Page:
Title

Trends in added sugar intake and food sources in a cohort of older Australians: 15 years of follow-up from the Blue Mountains Eye Study

RIS ID

109419

Publication Details

Moshtaghian, H., Louie, J. C. Y., Charlton, K. E., Probst, Y. C., Gopinath, B., Mitchell, P. & Flood, V. M. (2017). Trends in added sugar intake and food sources in a cohort of older Australians: 15 years of follow-up from the Blue Mountains Eye Study. Journal of Human Nutrition and Dietetics, 30 (3), 339-348.

Abstract

Background The trend of added sugar (AS) intake has not been investigated in the Australian population, including in older adults. The present study aimed to assess trends and food sources of AS intake among a cohort of older Australians during 15 years of follow-up.

Methods Dietary data from participants of the Blue Mountains Eye Study (1264 men and 1614 women), aged ≥49 years at baseline, were collected. Dietary intakes were assessed at 5-yearly intervals (1992-94 to 2007-09) using a 145-item food frequency questionnaire (FFQ). AS content of FFQ food items was estimated using a stepwise systematic method. Trends for AS intake between baseline and the three follow-up periods were assessed using linear mixed modelling.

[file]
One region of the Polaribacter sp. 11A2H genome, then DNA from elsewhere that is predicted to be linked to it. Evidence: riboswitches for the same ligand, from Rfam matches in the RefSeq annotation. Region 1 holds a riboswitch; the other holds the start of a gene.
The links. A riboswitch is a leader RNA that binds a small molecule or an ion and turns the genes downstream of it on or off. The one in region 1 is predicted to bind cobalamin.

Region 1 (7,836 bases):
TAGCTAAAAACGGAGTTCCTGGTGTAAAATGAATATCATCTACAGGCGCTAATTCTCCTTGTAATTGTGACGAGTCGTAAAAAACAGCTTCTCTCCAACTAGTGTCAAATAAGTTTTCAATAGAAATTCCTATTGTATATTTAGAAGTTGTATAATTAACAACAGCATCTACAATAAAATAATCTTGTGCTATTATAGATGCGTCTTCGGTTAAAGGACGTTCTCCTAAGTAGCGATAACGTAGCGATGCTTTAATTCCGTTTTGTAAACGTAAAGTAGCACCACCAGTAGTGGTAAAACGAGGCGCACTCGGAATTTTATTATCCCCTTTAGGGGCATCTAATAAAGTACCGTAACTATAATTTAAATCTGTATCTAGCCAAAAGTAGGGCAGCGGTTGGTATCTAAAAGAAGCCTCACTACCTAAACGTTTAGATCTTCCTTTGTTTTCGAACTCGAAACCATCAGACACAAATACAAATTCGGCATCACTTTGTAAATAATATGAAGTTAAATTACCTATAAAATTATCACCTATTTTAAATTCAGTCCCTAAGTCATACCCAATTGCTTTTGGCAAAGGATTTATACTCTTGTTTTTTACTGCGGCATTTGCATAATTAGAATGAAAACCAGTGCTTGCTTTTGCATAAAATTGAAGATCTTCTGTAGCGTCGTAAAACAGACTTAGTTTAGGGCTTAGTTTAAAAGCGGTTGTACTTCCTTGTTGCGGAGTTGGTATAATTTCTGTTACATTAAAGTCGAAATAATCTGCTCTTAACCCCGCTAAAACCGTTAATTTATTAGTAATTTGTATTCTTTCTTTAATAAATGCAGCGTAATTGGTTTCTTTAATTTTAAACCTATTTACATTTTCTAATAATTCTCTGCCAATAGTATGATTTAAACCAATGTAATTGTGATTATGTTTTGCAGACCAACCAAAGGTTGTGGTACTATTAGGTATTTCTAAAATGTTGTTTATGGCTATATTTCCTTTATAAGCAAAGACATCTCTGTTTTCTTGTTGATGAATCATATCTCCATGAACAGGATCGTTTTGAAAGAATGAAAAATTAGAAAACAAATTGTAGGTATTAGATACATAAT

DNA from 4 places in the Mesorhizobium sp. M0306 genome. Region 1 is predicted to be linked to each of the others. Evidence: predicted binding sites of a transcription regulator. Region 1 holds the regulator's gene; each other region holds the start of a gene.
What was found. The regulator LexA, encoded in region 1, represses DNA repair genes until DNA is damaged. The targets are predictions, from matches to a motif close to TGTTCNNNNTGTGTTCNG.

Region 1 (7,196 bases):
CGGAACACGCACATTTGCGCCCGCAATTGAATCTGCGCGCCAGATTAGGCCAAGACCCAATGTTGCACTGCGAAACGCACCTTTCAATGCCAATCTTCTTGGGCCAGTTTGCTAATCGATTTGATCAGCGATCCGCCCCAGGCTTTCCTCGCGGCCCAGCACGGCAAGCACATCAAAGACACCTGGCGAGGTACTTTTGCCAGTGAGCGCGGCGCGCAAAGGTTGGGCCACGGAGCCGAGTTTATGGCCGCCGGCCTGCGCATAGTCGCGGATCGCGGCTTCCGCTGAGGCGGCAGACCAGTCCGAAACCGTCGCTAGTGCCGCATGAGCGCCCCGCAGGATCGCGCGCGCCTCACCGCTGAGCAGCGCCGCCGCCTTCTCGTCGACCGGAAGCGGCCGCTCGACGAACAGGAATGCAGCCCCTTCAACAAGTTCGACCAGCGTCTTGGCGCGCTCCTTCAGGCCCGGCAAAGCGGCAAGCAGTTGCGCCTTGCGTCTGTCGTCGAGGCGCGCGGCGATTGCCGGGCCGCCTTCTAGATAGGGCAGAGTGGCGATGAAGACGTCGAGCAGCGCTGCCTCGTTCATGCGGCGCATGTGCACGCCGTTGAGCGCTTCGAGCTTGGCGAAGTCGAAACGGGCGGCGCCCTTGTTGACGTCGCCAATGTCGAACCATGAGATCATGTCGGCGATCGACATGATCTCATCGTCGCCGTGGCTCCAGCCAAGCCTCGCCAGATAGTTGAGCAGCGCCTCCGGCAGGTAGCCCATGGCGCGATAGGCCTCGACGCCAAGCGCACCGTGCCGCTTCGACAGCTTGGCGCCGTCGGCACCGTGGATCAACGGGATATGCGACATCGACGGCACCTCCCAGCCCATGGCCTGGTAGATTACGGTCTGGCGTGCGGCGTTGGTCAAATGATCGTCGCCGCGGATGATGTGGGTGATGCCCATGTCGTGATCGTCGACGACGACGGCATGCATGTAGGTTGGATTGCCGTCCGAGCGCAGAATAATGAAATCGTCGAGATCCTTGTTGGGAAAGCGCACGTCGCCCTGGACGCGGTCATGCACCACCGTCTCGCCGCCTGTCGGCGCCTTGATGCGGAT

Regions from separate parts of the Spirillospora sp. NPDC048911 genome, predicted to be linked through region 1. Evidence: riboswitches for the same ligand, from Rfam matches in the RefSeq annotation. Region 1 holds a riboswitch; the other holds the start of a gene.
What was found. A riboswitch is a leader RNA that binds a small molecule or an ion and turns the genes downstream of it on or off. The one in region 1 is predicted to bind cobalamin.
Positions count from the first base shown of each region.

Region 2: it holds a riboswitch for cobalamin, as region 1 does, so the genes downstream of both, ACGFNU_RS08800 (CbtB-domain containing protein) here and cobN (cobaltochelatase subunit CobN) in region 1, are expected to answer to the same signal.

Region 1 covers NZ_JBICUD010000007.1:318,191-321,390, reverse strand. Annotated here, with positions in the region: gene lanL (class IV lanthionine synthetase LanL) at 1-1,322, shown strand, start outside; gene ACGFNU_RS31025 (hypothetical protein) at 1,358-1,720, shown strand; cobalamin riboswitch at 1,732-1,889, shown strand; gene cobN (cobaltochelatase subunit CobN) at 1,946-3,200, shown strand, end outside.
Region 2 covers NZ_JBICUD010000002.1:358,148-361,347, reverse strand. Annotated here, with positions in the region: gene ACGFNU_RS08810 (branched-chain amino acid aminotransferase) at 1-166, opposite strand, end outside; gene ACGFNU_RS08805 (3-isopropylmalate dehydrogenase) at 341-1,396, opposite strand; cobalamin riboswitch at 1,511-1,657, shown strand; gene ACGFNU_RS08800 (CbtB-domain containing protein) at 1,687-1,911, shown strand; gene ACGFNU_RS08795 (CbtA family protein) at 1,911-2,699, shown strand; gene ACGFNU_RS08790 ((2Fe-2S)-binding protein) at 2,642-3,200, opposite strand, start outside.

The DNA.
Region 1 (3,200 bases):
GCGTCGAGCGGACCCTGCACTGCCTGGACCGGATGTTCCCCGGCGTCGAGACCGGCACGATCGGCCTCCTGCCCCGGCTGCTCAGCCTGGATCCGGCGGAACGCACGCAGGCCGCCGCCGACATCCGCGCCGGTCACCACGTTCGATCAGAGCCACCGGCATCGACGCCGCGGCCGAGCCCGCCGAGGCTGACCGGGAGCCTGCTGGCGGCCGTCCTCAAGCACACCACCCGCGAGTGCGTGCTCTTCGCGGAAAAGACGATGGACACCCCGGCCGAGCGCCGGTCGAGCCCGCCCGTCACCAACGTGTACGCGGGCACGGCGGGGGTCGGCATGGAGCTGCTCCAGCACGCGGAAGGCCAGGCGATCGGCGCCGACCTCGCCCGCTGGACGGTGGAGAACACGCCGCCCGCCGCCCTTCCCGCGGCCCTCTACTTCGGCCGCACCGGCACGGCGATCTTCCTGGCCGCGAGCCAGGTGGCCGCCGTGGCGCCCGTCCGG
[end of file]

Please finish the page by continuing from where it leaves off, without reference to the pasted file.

Results In men, the mean (SEM) percentage of energy provided by AS intake (EAS%) declined from 10.4% (0.1%) at baseline to 9.4% (0.2%) at 15-year follow-up (Ptrend = 0.028). Women's mean (SEM) EAS% intake at baseline and 15-year follow-up was 9.2% (0.1%) and 8.8% (0.2%), respectively (Ptrend = 0.550). EAS% intake of men was significantly higher than that of women for 10 years (P < 0.05). Sugar products (table sugar, syrup, jam and honey) were the major sources of AS at all-time points and contributed to more than 40% and 35% of AS intake in men and women, respectively. Intake of sugar products decreased in men during follow-up (Ptrend < 0.001).

Conclusions An overall downward trend was observed in AS intake in both genders, however, was only significant for men during 15 years of follow-up. Table sugar and sugar-containing spreads represent the major source of AS in this cohort of older Australians.

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Link to publisher version (DOI)

http://dx.doi.org/10.1111/jhn.12425